Registration for NSU summer courses still open | news – 71Bait

Summer school classes at Northeastern State University begin Tuesday, May 31st and it’s not too late to register.

While some students prefer to spend the summer months working, taking long vacations, traveling the world, or playing video games, others see the summer semester as an opportunity to get ahead. For others, it’s a way to catch up on lost credits or repeat a failed class.

“Summer School allows students to make progress toward their graduation goals throughout the year. For students who are fully resilient in the fall and spring, summer courses can help reduce the time to graduation. For students who attend time in the fall and spring, summer courses can help them ‘catch up’ on their degrees and stay on track four years from now,” said Mike Chanslor, dean of the College of Liberal Arts at NSU.

Before enrolling in the courses, it is important to first be enrolled at the university. Candidates can do this by completing an undergraduate application for Summer 2022.

Open enrollment opened in mid-March, but students can still select classes by logging into their student account online at https://logon.nsuok.edu/ and clicking the “Student” tab. Student holds must also be cleared before they can register for class. You can review holds that can be placed for academic work that is due or past payments by clicking on the Student tab.

“Summer school can be a good idea for some students. Based on course offerings and student needs, enrolling in summer courses can help students graduate earlier, add credentials such as a second major, or allow for more flexibility or a reduced course load during the regular fall and spring semesters. Since students typically take fewer courses during the summer, this can also be a good way to focus on courses that may be prerequisites for higher-level courses, or those that may require a student to devote more time and attention to study “said Julia Carlo, NSU Executive Director of University Advice.

Summer is also a great time for students whose programs require internships, or programs that allow internships for elective credits. Internships offer students the opportunity to apply the lessons learned in the classroom to a practical work or research-based setting.

“Internships also make great resumes for the future and allow students to explore opportunities for continued growth and understanding,” said Carlo.

This year students can take courses in Accounting, Accounting/Financial Analysis, Native American Studies, American Studies, Anthropology, Arts, Biology, Business Administration, Business Law, Chemistry, Cherokee, Communication Studies, Computer Science, Counseling, Crime, Justice, Drama, Early Childhood Education, Economics, Education , Elementary Education, English, Finance, Geography, Health Administration, Health Education, History, Hospitality and Tourism Management, Information Systems, Library Media, Management, Marketing, Business Administration, Public Health, Mathematics, Media Studies, Medical Laboratory Science, Medical Technology, Music Care, Nutritional Science, Occupational Therapy, Optometry, Organizational leadership, sports, medical assistant studies, political science, vocational MBA, psychology, reading, leisure, natural sciences, social work, sociology, Spanish, special education, speech therapy, technology, university and women’s and gender S studies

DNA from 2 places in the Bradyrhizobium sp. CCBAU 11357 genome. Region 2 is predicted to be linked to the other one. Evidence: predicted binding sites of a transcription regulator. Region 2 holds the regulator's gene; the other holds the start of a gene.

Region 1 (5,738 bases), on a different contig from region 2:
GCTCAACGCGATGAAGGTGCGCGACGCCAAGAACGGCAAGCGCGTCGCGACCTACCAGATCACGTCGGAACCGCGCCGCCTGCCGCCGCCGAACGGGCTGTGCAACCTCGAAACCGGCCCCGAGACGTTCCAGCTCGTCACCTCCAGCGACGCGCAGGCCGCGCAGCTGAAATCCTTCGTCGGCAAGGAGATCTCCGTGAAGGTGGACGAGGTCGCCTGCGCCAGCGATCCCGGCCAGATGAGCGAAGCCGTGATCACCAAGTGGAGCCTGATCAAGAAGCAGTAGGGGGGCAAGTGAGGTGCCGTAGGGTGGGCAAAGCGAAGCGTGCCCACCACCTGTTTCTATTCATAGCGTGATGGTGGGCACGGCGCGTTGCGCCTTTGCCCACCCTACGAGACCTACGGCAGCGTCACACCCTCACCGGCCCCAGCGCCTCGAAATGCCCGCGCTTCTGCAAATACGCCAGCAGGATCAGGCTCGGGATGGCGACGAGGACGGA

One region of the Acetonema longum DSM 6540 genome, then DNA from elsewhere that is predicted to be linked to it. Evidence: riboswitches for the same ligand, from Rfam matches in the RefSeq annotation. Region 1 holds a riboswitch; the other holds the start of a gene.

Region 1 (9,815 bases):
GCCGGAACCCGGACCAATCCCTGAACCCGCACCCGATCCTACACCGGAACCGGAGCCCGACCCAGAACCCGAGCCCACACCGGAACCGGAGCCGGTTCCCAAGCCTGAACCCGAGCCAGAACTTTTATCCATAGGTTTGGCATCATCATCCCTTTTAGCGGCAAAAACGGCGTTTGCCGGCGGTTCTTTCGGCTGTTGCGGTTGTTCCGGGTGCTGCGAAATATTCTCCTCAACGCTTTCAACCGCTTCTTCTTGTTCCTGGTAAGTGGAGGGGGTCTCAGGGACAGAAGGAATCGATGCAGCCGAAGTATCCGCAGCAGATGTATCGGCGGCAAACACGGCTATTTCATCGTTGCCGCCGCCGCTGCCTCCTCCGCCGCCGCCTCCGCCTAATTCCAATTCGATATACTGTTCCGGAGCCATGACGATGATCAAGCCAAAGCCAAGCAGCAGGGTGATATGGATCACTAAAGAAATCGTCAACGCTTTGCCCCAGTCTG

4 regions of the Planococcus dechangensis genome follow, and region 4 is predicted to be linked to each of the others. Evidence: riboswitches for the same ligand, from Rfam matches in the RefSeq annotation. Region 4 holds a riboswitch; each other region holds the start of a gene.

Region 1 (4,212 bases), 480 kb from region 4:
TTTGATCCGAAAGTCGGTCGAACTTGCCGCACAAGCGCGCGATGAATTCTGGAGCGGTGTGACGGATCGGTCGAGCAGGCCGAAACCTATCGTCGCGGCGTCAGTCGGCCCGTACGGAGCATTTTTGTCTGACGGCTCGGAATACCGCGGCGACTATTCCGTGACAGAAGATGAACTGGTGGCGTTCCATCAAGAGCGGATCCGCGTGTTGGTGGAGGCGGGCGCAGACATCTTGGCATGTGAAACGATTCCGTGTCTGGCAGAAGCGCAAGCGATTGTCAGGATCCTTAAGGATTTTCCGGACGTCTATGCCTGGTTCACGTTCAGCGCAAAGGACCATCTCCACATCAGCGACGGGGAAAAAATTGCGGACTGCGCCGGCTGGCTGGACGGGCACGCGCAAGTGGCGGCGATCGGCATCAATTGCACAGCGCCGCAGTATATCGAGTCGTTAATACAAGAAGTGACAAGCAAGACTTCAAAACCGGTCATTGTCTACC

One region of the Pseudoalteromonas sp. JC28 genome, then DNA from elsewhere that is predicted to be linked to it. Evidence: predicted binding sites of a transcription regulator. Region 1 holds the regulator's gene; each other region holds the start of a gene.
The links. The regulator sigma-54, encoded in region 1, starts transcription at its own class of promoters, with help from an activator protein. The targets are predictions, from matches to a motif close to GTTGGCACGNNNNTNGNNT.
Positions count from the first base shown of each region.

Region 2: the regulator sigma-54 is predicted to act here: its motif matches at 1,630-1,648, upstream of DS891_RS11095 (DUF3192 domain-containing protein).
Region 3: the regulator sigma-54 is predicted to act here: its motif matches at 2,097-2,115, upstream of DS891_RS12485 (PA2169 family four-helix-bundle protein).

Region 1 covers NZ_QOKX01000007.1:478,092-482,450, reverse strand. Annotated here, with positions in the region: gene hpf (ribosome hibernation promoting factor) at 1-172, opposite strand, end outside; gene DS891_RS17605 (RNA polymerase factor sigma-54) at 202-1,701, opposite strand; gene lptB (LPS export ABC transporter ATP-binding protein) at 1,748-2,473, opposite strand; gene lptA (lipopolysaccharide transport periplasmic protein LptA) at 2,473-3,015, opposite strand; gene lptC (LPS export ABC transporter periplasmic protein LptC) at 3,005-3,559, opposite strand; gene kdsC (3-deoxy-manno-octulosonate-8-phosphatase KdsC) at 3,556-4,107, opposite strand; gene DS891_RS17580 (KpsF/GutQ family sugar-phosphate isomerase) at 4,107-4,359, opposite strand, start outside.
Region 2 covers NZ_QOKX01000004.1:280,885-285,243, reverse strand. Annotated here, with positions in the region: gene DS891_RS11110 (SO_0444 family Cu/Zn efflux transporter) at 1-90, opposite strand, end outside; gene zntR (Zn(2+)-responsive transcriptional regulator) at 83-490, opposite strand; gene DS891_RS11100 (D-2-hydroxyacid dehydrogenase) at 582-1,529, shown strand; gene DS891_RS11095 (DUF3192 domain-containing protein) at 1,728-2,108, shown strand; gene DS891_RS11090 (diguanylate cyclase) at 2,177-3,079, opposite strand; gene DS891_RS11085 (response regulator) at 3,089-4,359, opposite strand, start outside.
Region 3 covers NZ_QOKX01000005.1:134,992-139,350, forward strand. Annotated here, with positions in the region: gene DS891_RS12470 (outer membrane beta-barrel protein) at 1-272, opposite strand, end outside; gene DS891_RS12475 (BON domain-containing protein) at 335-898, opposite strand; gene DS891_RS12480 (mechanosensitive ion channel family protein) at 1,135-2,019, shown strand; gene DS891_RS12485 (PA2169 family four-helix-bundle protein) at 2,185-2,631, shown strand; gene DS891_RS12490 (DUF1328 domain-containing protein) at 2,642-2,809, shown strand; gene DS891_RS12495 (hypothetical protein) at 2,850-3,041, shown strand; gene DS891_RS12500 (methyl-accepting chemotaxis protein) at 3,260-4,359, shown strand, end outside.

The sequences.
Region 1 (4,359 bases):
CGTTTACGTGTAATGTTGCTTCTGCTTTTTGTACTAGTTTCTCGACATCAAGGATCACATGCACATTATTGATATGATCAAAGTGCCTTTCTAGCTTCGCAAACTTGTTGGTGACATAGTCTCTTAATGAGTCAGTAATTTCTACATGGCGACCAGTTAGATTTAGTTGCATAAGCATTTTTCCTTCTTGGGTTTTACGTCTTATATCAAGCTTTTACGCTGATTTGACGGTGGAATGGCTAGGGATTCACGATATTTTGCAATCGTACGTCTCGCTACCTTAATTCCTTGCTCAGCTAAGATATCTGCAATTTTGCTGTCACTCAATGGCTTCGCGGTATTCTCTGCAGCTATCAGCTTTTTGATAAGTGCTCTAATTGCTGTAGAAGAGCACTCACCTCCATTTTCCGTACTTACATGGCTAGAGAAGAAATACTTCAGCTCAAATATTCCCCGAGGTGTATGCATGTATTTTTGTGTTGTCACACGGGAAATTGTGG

“The Summer School offers a similar range of courses to the regular year. It’s a combination of core requirements and general education courses,” Chanslor said.

Many students like to go to lectures in the summer semester because the courses are shorter. To account for the duration, students must remember not to take too many courses as the coursework is more solidified.

“Most summer courses are offered online, which is very convenient for students. Also, there are multiple time frames for courses. Students can still enroll in eight-week and four-week June, four-week July and second seven-week courses. Students can contact their academic advisor for help with enrollment,” Chanslor said.

Many NSU professors enjoy the summer school because it gives them the opportunity to earn some extra money.

“The summer school primarily helps NSU by giving the faculty an opportunity to earn extra income as they are paid per course,” he said.

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